Pop Icon Elvis Presley Remembered on Anniversary of Death

By Michael Jay Friedman and Carolee Walker
Washington File Staff Writers

Washington - Before "Elvis," Beatles vocalist and rhythm guitarist John Lennon once said, "there was nothing." Lennon exaggerated - but not by much. By the late 1950s, Elvis Aaron Presley (1935–1977), a dirt-poor country boy had emerged as “The King" - Hollywood star, top-selling recording artist (of all time, by some measures) and cultural icon. His first and perhaps most lasting achievement, though, was introducing the rhythm-and-blues music pioneered by African Americans to a white audience. Elvis fused what then often was known as "black music" with the "country" sound prevalent in the South. The result was called “rockabilly,” but subsequent generations - John Lennon included - heard the beginning of rock 'n' roll.

Elvis was born on January 8, 1935, in what has been described as a "two-room shotgun house" in East Tupelo, Mississippi. (A "shotgun house" typically refers to a narrow one-story dwelling without halls, each room placed single file behind the other; so named because in theory a shotgun fired through the front door would pass through each room and out the back door.)

In 1948, the Presley family moved to Memphis, Tennessee, a city associated with the blues since at least 1912, when W.C. Handy published the hit song "Memphis Blues." After World War II, the Memphis blues scene had turned electric, pioneering separate roles for lead and rhythm guitar. Artists congregated on Beale Street, a major nexus of African American-owned clubs, restaurants and shops (it also was emblematic of the rougher side of town; one music producer called Beale Street "the center of all evil in the known universe.” Today, much rehabilitated, it is a national landmark.) Among the blues masters plying their trade there were Howlin' Wolf, Ike Turner and B.B. King. King later would recall how the teenage Presley "used to come around and be around us a lot."

Young Presley’s other great musical influence came from the local Pentecostal churches he attended. The gospel music he heard there would shape his future sound, as would the country-and-western music popular among southern whites.

In 1953, Presley made his first demo recording for producer Sam Phillips' Memphis-based Sun Records. Phillips believed that a white artist capable of making that music accessible to a white audience—"a white man who had the Negro sound and the Negro feel" - would enjoy great commercial success. Elvis frankly acknowledged his debt to his African-American predecessors: "The colored folks been singing it and playing it just like I'm doin' now, man, for more years than I know," he said on one occasion. "They played it like that in the shanties and in their juke joints, and nobody paid it no mind 'til I goosed it up. I got it from them." Presley’s success in turn helped early black rockers like Chuck Berry and Little Richard sell records to white teenagers.

Between 1953 and 1955, Presley recorded a number of regional hits for Sun. Some were country-flavored, while others were remakes, or "covers," of African-American blues. In November 1955, his manager, "Colonel" Tom Parker (actually born in the Netherlands as Andreas Cornelius van Kuijk) arranged the purchase of Presley's contract by the much larger RCA Records.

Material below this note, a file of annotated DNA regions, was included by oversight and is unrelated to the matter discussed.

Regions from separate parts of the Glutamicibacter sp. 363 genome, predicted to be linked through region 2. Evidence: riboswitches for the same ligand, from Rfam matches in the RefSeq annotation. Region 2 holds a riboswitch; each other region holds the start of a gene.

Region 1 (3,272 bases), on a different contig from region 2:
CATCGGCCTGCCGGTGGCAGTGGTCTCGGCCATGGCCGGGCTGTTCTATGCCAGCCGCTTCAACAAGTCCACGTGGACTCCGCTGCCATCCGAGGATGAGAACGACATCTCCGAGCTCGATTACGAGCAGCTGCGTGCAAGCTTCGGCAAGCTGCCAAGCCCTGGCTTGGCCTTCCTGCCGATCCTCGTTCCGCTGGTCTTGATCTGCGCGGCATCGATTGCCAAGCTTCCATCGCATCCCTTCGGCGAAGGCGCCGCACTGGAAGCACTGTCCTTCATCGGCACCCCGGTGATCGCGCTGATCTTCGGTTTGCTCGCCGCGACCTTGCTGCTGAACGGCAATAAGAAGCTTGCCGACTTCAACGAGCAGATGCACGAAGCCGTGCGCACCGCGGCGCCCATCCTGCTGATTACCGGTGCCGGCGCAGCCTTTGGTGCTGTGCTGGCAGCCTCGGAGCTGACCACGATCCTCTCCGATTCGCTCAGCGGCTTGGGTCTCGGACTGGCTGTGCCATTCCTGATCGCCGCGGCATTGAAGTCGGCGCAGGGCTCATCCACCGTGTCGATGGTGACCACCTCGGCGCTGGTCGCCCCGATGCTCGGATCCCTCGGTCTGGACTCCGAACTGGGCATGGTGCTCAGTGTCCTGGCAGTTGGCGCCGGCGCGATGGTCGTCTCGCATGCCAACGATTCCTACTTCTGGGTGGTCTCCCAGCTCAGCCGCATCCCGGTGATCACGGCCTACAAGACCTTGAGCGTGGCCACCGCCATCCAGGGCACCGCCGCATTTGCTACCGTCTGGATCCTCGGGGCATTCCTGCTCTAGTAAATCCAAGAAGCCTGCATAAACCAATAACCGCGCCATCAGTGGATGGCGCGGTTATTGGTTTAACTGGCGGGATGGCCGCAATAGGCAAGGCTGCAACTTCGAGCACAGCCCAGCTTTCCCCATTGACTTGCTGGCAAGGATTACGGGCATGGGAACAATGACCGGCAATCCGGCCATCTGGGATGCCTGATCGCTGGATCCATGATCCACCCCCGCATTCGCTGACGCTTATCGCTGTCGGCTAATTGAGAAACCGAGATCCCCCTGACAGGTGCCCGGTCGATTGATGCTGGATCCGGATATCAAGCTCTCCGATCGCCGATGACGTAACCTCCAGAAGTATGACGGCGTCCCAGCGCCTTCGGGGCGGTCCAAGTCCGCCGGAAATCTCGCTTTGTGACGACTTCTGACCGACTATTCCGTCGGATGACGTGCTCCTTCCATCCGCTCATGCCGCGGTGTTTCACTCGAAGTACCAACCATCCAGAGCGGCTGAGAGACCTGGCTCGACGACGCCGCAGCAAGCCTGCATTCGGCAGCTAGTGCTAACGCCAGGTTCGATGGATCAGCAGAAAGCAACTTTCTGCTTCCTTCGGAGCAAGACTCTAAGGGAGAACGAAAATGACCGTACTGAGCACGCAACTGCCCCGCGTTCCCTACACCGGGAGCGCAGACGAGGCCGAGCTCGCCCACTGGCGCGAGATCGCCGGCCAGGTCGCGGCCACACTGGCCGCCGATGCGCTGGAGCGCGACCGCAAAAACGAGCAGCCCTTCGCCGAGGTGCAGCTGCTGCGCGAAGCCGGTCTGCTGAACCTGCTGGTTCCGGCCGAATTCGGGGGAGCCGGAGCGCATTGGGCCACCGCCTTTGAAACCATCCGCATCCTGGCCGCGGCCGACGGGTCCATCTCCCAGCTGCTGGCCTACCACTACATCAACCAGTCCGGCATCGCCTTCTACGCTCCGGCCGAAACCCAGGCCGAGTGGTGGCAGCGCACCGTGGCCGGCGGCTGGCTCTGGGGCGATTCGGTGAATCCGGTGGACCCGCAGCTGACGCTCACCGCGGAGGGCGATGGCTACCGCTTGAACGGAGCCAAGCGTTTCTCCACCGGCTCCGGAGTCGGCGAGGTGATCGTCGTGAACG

Major hit records followed: classics like "Heartbreak Hotel," "I Want You, I Need You, I Love You," "Don’t Be Cruel" "Hound Dog," and "Love Me Tender" in 1956 alone. These hits fused a number of American musical traditions: blues, bluegrass, R&B, hillbilly boogie and more.

Elvis swiftly emerged as “The King." Tall and slim, with long sideburns and a pompadour, he had unlimited star potential. RCA arranged a number of national television appearances. Criticism of Presley's allegedly suggestive hip "gyrations" and swivels during an April 1956 performance of "Hound Dog" only increased his popularity—and earned him the sobriquet "Elvis the Pelvis." By fall, The Ed Sullivan Show paid Elvis an unprecedented $50,000 for three appearances. The first, in September 1956, drew an estimated 82.5 percent of the television audience.

Presley's fame grew. He began to star in motion pictures like Love Me Tender (1956) and Jailhouse Rock (1957). While Elvis was not a trained actor, his charisma filled the big screen. He continued to star in films like Blue Hawaii and Viva Las Vegas throughout the 1960s.

In March 1958, Presley was inducted into the United States Army for a two-year stint. Thousands of fans wrote pleading letters, begging that their hero not be drafted. Thousands more (female) fans reportedly wept when their hero's locks were sheared in a regulation military crew cut. But Elvis returned to civilian life two years later, and more hit records and movies followed. It has been estimated that The King has sold more than 1 billion recordings.

Presley continued to enjoy commercial success during the 1960s, although changing tastes brought artists associated with Motown and the "British Invasion" more to the fore with younger listeners. Elvis' audience aged with him, and for many, Presley symbolized the America of their youth. In his 1986 song Graceland, named for Elvis’ Memphis estate, now a pilgrimage site for Presley's fans, Paul Simon memorably declared: "For reasons I cannot explain | There's some part of me wants to see Graceland.”

Elvis Presley died at Graceland on August 16, 1977. His music, personality and verve touched millions, from American teens of the 1950s to Japanese Prime Minister Junichiro Koizumi, who paid his respects in June as one of the 750,000 annual visitors to Graceland. (See related article.)

Elvis' greatest legacy, though, is the music, and the rockers and other musicians who built on it. When Presley died, superstar Bruce Springsteen said: "It was like he whispered his dream in all our ears and then we dreamed it."